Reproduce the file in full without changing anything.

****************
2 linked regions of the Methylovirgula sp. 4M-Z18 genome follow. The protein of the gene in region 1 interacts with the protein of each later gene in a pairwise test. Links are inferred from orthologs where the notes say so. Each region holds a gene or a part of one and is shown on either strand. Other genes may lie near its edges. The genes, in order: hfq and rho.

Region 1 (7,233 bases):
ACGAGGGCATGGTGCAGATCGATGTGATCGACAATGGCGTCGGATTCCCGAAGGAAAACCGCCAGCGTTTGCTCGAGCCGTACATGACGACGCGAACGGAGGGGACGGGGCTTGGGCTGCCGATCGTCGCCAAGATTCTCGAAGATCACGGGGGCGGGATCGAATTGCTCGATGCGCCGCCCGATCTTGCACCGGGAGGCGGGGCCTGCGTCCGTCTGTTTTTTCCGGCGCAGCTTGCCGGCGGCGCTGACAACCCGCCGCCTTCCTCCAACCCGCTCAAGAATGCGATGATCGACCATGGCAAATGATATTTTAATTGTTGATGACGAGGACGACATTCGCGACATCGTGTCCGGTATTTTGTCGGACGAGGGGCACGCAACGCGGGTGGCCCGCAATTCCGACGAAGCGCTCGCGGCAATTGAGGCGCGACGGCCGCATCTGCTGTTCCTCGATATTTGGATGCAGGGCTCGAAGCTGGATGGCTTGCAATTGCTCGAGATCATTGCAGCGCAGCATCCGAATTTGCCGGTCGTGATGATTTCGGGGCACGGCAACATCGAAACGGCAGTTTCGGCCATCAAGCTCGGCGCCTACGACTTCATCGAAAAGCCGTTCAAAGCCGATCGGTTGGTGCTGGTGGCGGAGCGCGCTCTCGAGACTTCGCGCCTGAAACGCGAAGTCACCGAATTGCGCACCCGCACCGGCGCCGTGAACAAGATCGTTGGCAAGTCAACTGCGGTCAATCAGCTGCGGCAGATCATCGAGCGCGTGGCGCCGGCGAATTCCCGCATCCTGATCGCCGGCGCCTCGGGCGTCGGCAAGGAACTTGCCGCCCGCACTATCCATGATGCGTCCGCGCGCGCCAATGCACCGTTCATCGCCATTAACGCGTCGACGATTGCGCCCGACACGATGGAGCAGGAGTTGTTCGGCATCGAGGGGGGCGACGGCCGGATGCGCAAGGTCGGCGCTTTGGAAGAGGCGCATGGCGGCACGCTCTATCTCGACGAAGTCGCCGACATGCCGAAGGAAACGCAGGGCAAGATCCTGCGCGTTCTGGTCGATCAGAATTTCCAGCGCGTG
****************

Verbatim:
2 linked regions of the Methylovirgula sp. 4M-Z18 genome follow. The protein of the gene in region 1 interacts with the protein of each later gene in a pairwise test. Links are inferred from orthologs where the notes say so. Each region holds a gene or a part of one and is shown on either strand. Other genes may lie near its edges. The genes, in order: hfq and rho.

Region 1 (7,233 bases):
ACGAGGGCATGGTGCAGATCGATGTGATCGACAATGGCGTCGGATTCCCGAAGGAAAACCGCCAGCGTTTGCTCGAGCCGTACATGACGACGCGAACGGAGGGGACGGGGCTTGGGCTGCCGATCGTCGCCAAGATTCTCGAAGATCACGGGGGCGGGATCGAATTGCTCGATGCGCCGCCCGATCTTGCACCGGGAGGCGGGGCCTGCGTCCGTCTGTTTTTTCCGGCGCAGCTTGCCGGCGGCGCTGACAACCCGCCGCCTTCCTCCAACCCGCTCAAGAATGCGATGATCGACCATGGCAAATGATATTTTAATTGTTGATGACGAGGACGACATTCGCGACATCGTGTCCGGTATTTTGTCGGACGAGGGGCACGCAACGCGGGTGGCCCGCAATTCCGACGAAGCGCTCGCGGCAATTGAGGCGCGACGGCCGCATCTGCTGTTCCTCGATATTTGGATGCAGGGCTCGAAGCTGGATGGCTTGCAATTGCTCGAGATCATTGCAGCGCAGCATCCGAATTTGCCGGTCGTGATGATTTCGGGGCACGGCAACATCGAAACGGCAGTTTCGGCCATCAAGCTCGGCGCCTACGACTTCATCGAAAAGCCGTTCAAAGCCGATCGGTTGGTGCTGGTGGCGGAGCGCGCTCTCGAGACTTCGCGCCTGAAACGCGAAGTCACCGAATTGCGCACCCGCACCGGCGCCGTGAACAAGATCGTTGGCAAGTCAACTGCGGTCAATCAGCTGCGGCAGATCATCGAGCGCGTGGCGCCGGCGAATTCCCGCATCCTGATCGCCGGCGCCTCGGGCGTCGGCAAGGAACTTGCCGCCCGCACTATCCATGATGCGTCCGCGCGCGCCAATGCACCGTTCATCGCCATTAACGCGTCGACGATTGCGCCCGACACGATGGAGCAGGAGTTGTTCGGCATCGAGGGGGGCGACGGCCGGATGCGCAAGGTCGGCGCTTTGGAAGAGGCGCATGGCGGCACGCTCTATCTCGACGAAGTCGCCGACATGCCGAAGGAAACGCAGGGCAAGATCCTGCGCGTTCTGGTCGATCAGAATTTCCAGCGCGTG